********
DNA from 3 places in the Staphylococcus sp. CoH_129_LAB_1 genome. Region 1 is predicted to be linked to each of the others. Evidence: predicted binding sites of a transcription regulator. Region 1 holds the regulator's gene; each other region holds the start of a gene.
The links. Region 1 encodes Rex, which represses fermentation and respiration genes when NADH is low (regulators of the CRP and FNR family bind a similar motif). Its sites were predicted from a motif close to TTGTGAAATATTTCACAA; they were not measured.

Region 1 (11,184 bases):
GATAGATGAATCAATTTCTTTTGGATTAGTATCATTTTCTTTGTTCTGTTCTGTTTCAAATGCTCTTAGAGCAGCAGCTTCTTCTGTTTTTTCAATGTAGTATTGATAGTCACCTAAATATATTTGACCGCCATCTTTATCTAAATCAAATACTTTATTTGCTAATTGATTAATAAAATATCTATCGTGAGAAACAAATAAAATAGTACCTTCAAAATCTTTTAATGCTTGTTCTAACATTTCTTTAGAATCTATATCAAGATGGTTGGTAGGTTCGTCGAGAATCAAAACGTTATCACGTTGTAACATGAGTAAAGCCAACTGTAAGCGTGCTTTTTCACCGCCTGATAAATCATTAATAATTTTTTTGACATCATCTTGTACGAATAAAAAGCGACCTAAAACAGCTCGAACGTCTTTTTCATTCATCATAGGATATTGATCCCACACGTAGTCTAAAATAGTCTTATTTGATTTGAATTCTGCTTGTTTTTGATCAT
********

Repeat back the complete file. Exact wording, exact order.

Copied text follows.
DNA from 3 places in the Staphylococcus sp. CoH_129_LAB_1 genome. Region 1 is predicted to be linked to each of the others. Evidence: predicted binding sites of a transcription regulator. Region 1 holds the regulator's gene; each other region holds the start of a gene.
The links. Region 1 encodes Rex, which represses fermentation and respiration genes when NADH is low (regulators of the CRP and FNR family bind a similar motif). Its sites were predicted from a motif close to TTGTGAAATATTTCACAA; they were not measured.

Region 1 (11,184 bases):
GATAGATGAATCAATTTCTTTTGGATTAGTATCATTTTCTTTGTTCTGTTCTGTTTCAAATGCTCTTAGAGCAGCAGCTTCTTCTGTTTTTTCAATGTAGTATTGATAGTCACCTAAATATATTTGACCGCCATCTTTATCTAAATCAAATACTTTATTTGCTAATTGATTAATAAAATATCTATCGTGAGAAACAAATAAAATAGTACCTTCAAAATCTTTTAATGCTTGTTCTAACATTTCTTTAGAATCTATATCAAGATGGTTGGTAGGTTCGTCGAGAATCAAAACGTTATCACGTTGTAACATGAGTAAAGCCAACTGTAAGCGTGCTTTTTCACCGCCTGATAAATCATTAATAATTTTTTTGACATCATCTTGTACGAATAAAAAGCGACCTAAAACAGCTCGAACGTCTTTTTCATTCATCATAGGATATTGATCCCACACGTAGTCTAAAATAGTCTTATTTGATTTGAATTCTGCTTGTTTTTGATCAT